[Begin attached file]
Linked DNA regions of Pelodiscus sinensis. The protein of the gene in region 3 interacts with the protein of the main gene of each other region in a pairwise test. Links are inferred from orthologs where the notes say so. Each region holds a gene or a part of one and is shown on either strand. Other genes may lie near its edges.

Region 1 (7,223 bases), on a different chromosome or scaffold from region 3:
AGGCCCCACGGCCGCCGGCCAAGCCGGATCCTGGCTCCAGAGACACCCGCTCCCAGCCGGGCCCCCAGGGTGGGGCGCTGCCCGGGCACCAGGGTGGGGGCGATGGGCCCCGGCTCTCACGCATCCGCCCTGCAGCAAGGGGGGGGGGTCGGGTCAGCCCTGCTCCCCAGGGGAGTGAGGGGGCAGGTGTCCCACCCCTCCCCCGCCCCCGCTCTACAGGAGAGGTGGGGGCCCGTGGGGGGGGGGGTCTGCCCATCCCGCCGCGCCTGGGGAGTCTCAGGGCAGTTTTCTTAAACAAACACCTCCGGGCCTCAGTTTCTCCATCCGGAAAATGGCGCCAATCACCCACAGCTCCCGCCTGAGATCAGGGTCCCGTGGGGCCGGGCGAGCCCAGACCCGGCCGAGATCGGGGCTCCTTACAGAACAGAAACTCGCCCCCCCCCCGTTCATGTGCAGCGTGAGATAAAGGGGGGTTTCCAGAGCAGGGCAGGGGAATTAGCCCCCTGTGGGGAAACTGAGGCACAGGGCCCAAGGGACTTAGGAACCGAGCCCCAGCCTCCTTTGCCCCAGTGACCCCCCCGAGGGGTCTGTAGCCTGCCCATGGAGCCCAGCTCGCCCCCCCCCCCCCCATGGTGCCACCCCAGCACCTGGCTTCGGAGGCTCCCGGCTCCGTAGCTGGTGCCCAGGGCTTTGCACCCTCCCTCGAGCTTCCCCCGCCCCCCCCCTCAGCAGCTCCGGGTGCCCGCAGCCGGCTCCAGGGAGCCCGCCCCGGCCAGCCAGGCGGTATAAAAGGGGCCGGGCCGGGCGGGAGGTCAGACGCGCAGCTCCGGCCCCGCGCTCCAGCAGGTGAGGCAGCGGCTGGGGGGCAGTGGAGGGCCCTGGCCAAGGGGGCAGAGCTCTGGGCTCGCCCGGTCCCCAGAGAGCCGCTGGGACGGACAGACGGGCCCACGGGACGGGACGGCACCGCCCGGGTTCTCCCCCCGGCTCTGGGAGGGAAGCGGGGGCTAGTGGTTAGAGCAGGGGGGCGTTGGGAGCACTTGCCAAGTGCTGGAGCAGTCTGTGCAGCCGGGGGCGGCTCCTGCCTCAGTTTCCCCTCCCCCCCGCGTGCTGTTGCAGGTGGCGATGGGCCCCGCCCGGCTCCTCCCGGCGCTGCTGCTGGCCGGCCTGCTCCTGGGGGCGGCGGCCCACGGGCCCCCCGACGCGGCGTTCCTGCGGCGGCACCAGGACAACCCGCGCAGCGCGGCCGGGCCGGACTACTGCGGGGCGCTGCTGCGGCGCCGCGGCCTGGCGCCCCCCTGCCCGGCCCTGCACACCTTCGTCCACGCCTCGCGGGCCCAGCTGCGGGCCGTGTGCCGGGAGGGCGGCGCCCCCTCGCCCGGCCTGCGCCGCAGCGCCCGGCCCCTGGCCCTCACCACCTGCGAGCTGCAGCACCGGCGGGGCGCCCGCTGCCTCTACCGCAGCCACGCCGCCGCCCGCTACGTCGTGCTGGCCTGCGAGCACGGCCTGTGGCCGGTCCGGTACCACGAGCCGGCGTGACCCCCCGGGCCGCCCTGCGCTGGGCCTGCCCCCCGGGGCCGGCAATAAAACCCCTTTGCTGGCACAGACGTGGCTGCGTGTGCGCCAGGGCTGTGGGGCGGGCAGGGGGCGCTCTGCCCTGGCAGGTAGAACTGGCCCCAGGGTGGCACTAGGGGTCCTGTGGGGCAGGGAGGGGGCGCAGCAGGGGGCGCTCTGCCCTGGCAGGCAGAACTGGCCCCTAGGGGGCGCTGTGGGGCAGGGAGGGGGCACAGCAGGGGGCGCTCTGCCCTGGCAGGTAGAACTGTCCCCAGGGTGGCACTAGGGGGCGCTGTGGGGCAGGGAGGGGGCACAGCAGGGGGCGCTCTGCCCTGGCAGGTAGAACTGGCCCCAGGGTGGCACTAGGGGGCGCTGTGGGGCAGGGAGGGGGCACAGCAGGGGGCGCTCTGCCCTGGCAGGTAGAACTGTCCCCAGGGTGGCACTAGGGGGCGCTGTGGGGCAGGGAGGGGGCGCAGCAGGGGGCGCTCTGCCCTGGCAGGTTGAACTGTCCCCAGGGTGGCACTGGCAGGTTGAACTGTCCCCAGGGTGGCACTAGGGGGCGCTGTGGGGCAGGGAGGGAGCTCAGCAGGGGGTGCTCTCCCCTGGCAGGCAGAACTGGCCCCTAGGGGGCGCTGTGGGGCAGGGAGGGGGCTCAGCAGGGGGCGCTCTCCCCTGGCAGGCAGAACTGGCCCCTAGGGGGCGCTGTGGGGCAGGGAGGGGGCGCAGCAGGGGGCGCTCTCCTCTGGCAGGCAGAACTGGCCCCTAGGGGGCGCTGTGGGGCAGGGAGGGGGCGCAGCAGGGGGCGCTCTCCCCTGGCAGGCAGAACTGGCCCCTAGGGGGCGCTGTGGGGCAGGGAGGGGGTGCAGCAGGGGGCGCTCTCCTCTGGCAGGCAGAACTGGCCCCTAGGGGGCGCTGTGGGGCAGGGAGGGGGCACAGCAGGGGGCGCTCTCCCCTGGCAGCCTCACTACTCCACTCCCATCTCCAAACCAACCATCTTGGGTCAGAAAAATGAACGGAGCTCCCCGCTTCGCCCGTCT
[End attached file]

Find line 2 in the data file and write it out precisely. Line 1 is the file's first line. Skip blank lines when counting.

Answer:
Region 1 (7,223 bases), on a different chromosome or scaffold from region 3: